The first precedent is a subway station in Moscow that allows passengers to pay for the ride in squats (1). It started during the Sochi Olympic games as a way to bring sports to more people. To get a free ticket, a passenger has to complete 30 squats in two minutes in front of the ticket machine, which counts the squats for the passenger. In videos of crowds using this device, the exercise brought smiles to the passengers doing the exercise and also to onlookers. Friends challenged each other to do the squats and some passengers upped the ante by doing one-legged squats or more squats in less time (2). Generally, the interaction was met with enthusiasm by users and onlookers who seemed to enjoy the novelty and silliness of the interaction. Not only did the device encourage passengers to take a quick break with exercise, but it also created a fun scenario with smiles and laughter that encouraged interactions with others in the community. Our team will build off of this precedent by also making a small station for exercising in place that is located in a public area to create a funny moment for the participants and onlookers. The sensing method will be different to accommodate the technology available in class, and we will connect matching devices through the Particle cloud in order to encourage competition between different parts of the undergraduate community.
The second precedent is the Underarmour online fitness tracker app (3). Many technologies exist that allow users to connect and compete with friends through an app. The apps collect and share fitness data between friend groups and can motivate users to keep active for some time, but the novelty of the experience quickly wears off. The app cannot display data in physical space because it is only displayed on phone screens. This precedent shows one way of displaying fitness data and competitions that can motivate people to exercise more but does not have a direct physical link to the activity. The app can send push notifications to remind someone to exercise, but that is the limit to the interaction. The team would like to build off of this idea of sharing fitness data between people through an internet connection while building this connection through a physical game space and physical display. A physical display of information will act as the attention-grabbing motivation for passerbyers to stop and play the game. It will add an element of entertainment to the interaction to keep players and their friends interested.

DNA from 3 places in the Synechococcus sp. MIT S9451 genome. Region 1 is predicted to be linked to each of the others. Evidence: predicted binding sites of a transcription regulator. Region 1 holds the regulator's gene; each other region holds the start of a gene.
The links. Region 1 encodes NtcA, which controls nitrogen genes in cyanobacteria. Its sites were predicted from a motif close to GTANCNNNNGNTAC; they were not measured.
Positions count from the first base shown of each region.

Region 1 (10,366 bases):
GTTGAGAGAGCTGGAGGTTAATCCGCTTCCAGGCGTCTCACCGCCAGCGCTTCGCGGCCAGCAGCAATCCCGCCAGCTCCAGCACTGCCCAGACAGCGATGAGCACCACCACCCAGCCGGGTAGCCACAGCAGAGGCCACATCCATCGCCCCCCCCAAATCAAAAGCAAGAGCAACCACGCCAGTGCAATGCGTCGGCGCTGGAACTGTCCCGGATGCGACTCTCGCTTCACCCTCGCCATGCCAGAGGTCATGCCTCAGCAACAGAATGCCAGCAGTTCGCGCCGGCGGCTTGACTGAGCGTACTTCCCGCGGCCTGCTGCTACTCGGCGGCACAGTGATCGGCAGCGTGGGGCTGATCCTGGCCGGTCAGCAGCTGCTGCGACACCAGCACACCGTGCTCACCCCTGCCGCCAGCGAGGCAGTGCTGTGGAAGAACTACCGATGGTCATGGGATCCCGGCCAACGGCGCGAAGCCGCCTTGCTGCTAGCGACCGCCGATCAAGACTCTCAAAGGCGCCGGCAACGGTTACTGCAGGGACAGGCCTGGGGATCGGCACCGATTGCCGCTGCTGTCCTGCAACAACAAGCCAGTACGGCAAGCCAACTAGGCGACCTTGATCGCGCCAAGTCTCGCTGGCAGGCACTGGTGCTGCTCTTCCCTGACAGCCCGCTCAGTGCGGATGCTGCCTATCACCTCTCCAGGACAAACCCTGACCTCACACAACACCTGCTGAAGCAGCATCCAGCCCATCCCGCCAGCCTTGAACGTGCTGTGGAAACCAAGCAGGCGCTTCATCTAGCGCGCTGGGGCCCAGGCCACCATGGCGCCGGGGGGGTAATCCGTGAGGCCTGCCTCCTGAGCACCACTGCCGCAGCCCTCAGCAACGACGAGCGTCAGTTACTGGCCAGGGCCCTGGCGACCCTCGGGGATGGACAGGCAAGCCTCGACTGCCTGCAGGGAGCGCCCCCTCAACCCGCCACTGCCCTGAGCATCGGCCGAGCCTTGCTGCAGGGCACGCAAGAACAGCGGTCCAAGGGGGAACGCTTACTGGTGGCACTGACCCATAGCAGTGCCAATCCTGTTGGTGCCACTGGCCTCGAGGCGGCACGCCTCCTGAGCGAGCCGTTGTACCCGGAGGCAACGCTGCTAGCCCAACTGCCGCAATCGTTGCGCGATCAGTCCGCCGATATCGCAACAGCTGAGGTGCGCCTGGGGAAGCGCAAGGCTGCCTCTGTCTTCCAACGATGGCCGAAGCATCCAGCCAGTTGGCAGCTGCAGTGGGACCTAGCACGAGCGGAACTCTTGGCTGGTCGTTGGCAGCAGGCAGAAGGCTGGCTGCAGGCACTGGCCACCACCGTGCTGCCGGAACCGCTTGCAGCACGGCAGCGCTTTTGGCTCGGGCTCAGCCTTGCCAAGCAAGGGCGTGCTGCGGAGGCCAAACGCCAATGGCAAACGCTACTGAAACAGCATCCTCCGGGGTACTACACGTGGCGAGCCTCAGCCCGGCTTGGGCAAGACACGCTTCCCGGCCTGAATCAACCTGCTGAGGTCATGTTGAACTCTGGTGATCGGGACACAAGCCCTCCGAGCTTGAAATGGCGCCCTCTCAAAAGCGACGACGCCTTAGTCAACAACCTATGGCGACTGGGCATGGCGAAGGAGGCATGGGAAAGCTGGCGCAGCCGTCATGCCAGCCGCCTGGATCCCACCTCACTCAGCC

The third precedent is an arcade game called Jumping Jackpot which is an arcade game where players try to match their jumps to flashing lights in order to win points. The game is not a connected device, but it is an example of how arcade games draw the attention of players and encourage them to complete a task. We will build off of the style of the game but change it to fit the environment of a dorm. Our device must be interesting enough to draw the attention of students looking for something to do while also not irritation people who do not want to play the game. This balance will be important to the user interaction and if they accept or decline the invitation to play the game.
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